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E-commerce sites can make web pages load faster, Google says.
Google recently released a report loaded with information about the web pages it crawls and indexes on the Internet. It offers some insights into how site operators can make their pages load faster.
- The average page size is 320 kilobytes.
- Only two-thirds of the compressible material on a page is actually compressed.
- In 80% of pages, 10 or more resources are loaded from a single host.
- The most popular sites could eliminate more than 8 HTTP requests per page if they combined all scripts on the same host into one and all stylesheets on the same host into one. HTTP requests are sets of commands sent to a server to return data.
It also found that each web page had an average of 43.91 resources and 7.01 unique host names. More specifically, there were an average of 29.39 unique images per page, with an average size of 205.99 KB each. The average number of external scripts per page was 7.09, with a script size average of 57.98 KB. For stylesheets, there was an average of 3.22 per page, each with an average size of 18.72 KB.
Site operators can make changes to improve their site speed, Google says. For example, they could eliminate an average of 3.75 requests if they combined all scripts on the same host, and 2.02 requests if they did the same for external style sheets. For the most popular sites, these figures climb to 4.75 for scripts and 3.54 for stylesheets.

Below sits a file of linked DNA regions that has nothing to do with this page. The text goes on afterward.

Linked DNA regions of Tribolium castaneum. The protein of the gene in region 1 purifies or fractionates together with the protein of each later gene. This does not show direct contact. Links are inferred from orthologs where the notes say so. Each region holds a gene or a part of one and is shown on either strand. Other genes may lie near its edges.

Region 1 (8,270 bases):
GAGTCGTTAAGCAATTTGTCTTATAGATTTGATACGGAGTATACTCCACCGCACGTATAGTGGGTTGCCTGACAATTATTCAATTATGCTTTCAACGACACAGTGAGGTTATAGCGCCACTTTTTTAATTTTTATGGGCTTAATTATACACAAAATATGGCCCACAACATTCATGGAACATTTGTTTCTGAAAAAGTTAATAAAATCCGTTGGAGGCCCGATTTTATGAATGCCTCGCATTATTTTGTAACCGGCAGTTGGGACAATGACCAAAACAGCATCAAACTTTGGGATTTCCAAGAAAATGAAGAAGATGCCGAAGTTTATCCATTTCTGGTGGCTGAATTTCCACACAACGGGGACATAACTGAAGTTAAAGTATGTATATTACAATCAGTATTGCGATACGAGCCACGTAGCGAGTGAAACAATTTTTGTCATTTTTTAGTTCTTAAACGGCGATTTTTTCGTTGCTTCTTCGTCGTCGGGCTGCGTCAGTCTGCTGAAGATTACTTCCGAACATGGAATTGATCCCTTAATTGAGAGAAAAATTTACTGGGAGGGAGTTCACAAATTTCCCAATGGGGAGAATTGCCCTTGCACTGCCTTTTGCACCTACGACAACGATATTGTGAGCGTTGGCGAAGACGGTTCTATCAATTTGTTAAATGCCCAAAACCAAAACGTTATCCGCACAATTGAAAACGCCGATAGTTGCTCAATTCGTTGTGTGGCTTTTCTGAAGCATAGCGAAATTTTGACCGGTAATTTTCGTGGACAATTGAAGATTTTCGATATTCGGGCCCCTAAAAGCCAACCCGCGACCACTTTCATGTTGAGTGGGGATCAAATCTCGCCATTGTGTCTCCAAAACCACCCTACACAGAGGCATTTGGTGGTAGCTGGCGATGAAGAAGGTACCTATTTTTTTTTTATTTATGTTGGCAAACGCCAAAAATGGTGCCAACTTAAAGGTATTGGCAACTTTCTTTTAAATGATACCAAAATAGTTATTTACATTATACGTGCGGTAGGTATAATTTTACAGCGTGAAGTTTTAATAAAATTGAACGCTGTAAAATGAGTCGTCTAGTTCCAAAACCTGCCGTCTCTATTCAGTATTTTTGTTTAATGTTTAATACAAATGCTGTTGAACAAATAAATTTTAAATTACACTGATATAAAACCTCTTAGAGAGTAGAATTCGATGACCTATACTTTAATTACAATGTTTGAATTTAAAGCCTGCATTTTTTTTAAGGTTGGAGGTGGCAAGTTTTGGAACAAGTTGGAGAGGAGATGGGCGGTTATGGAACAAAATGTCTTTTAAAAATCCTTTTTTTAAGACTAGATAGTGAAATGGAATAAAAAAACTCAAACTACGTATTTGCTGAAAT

It should be noted that 17 million of the pages studied by Google were Secure Sockets Layer (SSL) pages that encrypt data transmitted over the web to keep sensitive information secure. These pages typically require more resources and time to load.
“The Google data points out that there is much low-hanging fruit to improve the performance of most web sites,” says Mike Gualtieri, a senior analyst with Forrester Research Inc. “Web performance is not getting easy though for e-commerce sites because users want more content and more features, and they want it increasingly faster.”
YSlow also features a list of 35 best practices, divided into seven categories, to speed page loads. The categories include: Minimizing HTTP requests and using a content delivery network, a collection of web servers distributed geographically to deliver content more quickly and efficiently to users.